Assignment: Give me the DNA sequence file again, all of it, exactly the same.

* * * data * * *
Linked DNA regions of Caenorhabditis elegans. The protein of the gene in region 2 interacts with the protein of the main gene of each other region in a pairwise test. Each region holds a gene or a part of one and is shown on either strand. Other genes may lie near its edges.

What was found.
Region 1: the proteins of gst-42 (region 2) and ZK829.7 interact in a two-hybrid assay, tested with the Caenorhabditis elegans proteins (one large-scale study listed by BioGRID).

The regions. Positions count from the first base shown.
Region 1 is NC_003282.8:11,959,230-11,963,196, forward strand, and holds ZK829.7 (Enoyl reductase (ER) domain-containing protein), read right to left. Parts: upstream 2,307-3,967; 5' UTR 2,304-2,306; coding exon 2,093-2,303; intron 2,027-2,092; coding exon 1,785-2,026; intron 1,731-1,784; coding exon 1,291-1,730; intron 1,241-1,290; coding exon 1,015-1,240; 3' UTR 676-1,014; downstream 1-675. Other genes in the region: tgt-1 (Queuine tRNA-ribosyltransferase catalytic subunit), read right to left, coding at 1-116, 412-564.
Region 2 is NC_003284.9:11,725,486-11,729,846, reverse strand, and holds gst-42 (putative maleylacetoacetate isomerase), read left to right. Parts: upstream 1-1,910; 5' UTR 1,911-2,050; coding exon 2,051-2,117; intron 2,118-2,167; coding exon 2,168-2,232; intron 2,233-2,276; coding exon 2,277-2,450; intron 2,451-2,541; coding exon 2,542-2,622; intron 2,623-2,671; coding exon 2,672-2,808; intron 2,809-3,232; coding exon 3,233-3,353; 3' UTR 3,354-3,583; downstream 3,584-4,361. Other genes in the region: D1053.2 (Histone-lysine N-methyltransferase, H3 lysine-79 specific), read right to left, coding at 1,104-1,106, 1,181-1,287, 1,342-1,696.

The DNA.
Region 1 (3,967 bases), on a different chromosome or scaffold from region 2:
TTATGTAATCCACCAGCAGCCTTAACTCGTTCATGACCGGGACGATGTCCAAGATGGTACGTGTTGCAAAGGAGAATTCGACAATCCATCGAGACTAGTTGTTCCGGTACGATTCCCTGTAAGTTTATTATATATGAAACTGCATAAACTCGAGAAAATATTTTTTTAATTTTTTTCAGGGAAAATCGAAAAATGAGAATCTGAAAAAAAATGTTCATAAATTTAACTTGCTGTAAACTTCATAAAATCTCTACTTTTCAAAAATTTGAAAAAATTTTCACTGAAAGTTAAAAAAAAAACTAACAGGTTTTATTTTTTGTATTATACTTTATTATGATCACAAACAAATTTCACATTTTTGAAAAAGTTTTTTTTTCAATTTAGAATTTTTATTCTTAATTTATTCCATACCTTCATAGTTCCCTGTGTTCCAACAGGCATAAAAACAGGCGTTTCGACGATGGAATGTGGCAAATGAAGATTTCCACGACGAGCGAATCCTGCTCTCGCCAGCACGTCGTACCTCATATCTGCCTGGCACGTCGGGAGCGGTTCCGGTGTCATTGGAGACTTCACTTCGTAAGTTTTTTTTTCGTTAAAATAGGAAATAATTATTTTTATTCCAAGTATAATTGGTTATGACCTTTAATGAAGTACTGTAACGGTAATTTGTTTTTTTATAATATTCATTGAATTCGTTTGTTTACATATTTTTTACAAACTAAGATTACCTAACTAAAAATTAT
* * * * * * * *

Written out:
Linked DNA regions of Caenorhabditis elegans. The protein of the gene in region 2 interacts with the protein of the main gene of each other region in a pairwise test. Each region holds a gene or a part of one and is shown on either strand. Other genes may lie near its edges.

What was found.
Region 1: the proteins of gst-42 (region 2) and ZK829.7 interact in a two-hybrid assay, tested with the Caenorhabditis elegans proteins (one large-scale study listed by BioGRID).

The regions. Positions count from the first base shown.
Region 1 is NC_003282.8:11,959,230-11,963,196, forward strand, and holds ZK829.7 (Enoyl reductase (ER) domain-containing protein), read right to left. Parts: upstream 2,307-3,967; 5' UTR 2,304-2,306; coding exon 2,093-2,303; intron 2,027-2,092; coding exon 1,785-2,026; intron 1,731-1,784; coding exon 1,291-1,730; intron 1,241-1,290; coding exon 1,015-1,240; 3' UTR 676-1,014; downstream 1-675. Other genes in the region: tgt-1 (Queuine tRNA-ribosyltransferase catalytic subunit), read right to left, coding at 1-116, 412-564.
Region 2 is NC_003284.9:11,725,486-11,729,846, reverse strand, and holds gst-42 (putative maleylacetoacetate isomerase), read left to right. Parts: upstream 1-1,910; 5' UTR 1,911-2,050; coding exon 2,051-2,117; intron 2,118-2,167; coding exon 2,168-2,232; intron 2,233-2,276; coding exon 2,277-2,450; intron 2,451-2,541; coding exon 2,542-2,622; intron 2,623-2,671; coding exon 2,672-2,808; intron 2,809-3,232; coding exon 3,233-3,353; 3' UTR 3,354-3,583; downstream 3,584-4,361. Other genes in the region: D1053.2 (Histone-lysine N-methyltransferase, H3 lysine-79 specific), read right to left, coding at 1,104-1,106, 1,181-1,287, 1,342-1,696.

The DNA.
Region 1 (3,967 bases), on a different chromosome or scaffold from region 2:
TTATGTAATCCACCAGCAGCCTTAACTCGTTCATGACCGGGACGATGTCCAAGATGGTACGTGTTGCAAAGGAGAATTCGACAATCCATCGAGACTAGTTGTTCCGGTACGATTCCCTGTAAGTTTATTATATATGAAACTGCATAAACTCGAGAAAATATTTTTTTAATTTTTTTCAGGGAAAATCGAAAAATGAGAATCTGAAAAAAAATGTTCATAAATTTAACTTGCTGTAAACTTCATAAAATCTCTACTTTTCAAAAATTTGAAAAAATTTTCACTGAAAGTTAAAAAAAAAACTAACAGGTTTTATTTTTTGTATTATACTTTATTATGATCACAAACAAATTTCACATTTTTGAAAAAGTTTTTTTTTCAATTTAGAATTTTTATTCTTAATTTATTCCATACCTTCATAGTTCCCTGTGTTCCAACAGGCATAAAAACAGGCGTTTCGACGATGGAATGTGGCAAATGAAGATTTCCACGACGAGCGAATCCTGCTCTCGCCAGCACGTCGTACCTCATATCTGCCTGGCACGTCGGGAGCGGTTCCGGTGTCATTGGAGACTTCACTTCGTAAGTTTTTTTTTCGTTAAAATAGGAAATAATTATTTTTATTCCAAGTATAATTGGTTATGACCTTTAATGAAGTACTGTAACGGTAATTTGTTTTTTTATAATATTCATTGAATTCGTTTGTTTACATATTTTTTACAAACTAAGATTACCTAACTAAAAATTAT